Massey researcher awarded nearly $1 million to develop a clinical trial to test a new AML therapy
VCU Massey Cancer Center researcher Steven Grant, M.D., was awarded nearly $1 million in grant funding from the National Center for Advancing Translational Sciences (NCATS) to support the development of a clinical trial that will test a novel, experimental therapy for acute myeloid leukemia (AML, an aggressive blood cancer) that he co-discovered.
The therapy combines the investigational drugs AZD1775 and belinostat and is based on research conducted in Grant’s laboratory and spearheaded by Yun Dai, M.D., Ph.D. Their pre-clinical research found that AZD1775, a Wee1 inhibitor, interacts reciprocally and synergistically with pan-HDAC inhibitors (e.g., belinostat) to kill human leukemia cells. Wee1 inhibitors are designed to disrupt the function of the Wee1 protein kinase (which helps to regulate the cell cycle) and to cause tumor cells to divide without undergoing the normal DNA repair process, ultimately leading to tumor cell death. HDAC inhibitors represent a class of compounds that interfere with the function of histone deacetylases, enzymes which regulate chromatin structure and gene expression in tumor cells. Significantly, Wee1-HDAC inhibitor interactions spared normal hematopoietic progenitor cells (blood cells that give rise to other normal blood cells), and improved survival in mouse AML models.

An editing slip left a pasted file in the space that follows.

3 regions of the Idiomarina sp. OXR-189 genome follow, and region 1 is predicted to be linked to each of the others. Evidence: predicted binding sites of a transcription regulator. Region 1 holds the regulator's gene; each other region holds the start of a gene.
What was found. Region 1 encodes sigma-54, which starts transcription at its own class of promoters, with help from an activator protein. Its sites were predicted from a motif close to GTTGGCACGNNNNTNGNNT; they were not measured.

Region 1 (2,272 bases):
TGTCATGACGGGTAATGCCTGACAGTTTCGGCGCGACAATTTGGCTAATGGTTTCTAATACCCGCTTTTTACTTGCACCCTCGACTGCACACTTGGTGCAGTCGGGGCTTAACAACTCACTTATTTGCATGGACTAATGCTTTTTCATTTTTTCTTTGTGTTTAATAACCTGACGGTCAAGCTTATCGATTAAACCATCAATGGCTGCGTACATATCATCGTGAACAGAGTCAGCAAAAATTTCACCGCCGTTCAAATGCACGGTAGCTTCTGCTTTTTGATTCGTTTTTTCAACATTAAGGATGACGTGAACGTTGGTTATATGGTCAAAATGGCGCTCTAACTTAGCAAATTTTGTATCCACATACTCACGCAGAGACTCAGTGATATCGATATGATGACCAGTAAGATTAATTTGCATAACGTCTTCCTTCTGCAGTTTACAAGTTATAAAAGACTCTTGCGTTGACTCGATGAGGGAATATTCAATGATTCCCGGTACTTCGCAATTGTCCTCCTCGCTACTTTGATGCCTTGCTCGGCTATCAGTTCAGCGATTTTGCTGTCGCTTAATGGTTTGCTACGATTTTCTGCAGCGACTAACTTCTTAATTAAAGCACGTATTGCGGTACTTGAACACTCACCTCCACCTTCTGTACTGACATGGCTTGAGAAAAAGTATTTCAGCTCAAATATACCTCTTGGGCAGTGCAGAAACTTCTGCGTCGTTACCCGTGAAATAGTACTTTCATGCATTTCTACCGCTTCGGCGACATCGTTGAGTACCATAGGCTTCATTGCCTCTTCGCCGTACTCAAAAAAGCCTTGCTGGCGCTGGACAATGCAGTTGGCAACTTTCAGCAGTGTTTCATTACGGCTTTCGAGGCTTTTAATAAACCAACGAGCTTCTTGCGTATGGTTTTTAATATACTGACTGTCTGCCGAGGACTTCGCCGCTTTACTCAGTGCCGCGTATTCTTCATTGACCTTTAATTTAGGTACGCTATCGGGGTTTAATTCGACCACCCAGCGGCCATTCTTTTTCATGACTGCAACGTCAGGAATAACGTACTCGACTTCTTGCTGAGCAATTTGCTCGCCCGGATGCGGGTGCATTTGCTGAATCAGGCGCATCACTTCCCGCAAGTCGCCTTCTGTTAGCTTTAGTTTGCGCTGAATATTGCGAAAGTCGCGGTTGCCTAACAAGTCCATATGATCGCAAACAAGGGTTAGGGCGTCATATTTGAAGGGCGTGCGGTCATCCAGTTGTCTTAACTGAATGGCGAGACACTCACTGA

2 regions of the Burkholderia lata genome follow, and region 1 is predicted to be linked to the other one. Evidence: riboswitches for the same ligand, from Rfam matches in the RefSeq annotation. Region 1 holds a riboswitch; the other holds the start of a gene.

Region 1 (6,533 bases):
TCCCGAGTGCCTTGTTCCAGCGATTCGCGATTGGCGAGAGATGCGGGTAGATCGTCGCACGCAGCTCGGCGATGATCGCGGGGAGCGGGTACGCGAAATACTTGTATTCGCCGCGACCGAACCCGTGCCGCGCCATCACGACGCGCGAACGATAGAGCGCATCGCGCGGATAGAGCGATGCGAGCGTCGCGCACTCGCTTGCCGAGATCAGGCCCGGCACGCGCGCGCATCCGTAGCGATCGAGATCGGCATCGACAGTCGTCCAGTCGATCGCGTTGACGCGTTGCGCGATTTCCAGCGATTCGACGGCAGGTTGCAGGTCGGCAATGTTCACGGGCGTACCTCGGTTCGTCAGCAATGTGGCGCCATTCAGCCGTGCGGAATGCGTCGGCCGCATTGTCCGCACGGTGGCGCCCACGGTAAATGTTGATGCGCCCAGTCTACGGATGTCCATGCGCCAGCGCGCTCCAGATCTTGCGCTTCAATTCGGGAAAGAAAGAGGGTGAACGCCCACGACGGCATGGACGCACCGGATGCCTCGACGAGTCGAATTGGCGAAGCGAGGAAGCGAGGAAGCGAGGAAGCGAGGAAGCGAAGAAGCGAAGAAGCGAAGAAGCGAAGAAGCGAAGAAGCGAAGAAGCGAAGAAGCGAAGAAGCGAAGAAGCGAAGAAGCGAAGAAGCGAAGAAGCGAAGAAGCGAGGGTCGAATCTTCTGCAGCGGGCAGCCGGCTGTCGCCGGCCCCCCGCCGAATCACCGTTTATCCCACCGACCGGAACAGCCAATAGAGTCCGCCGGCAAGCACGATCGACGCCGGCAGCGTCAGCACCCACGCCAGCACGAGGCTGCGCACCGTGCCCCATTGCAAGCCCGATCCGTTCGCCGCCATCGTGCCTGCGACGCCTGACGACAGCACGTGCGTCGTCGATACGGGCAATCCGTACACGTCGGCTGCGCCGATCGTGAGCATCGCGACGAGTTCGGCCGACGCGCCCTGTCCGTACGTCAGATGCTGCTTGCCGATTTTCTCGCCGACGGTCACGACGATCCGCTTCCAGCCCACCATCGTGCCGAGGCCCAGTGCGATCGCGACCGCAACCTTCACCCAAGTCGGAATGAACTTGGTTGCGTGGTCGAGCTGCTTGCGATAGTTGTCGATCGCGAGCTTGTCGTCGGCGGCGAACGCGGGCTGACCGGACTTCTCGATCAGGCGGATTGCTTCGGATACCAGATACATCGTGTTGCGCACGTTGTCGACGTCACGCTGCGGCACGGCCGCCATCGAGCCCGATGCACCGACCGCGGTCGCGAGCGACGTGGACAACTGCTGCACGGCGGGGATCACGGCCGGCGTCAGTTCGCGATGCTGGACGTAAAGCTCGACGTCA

“I am grateful to receive this generous support from the NCATS,” said Grant, who is the Shirley Carter Olsson and Sture Gordon Olsson Chair in Oncology Research, associate director for translational research, co-leader and member of the Developmental Therapeutics program and member of the Cancer Cell Signaling program at VCU Massey Cancer Center and professor in the Division of Hematology, Oncology and Palliative Care at the VCU School of Medicine. “This funding will directly support the translation of our research discovery into a clinical trial that will begin to examine the therapy’s potential for treating an aggressive blood cancer.”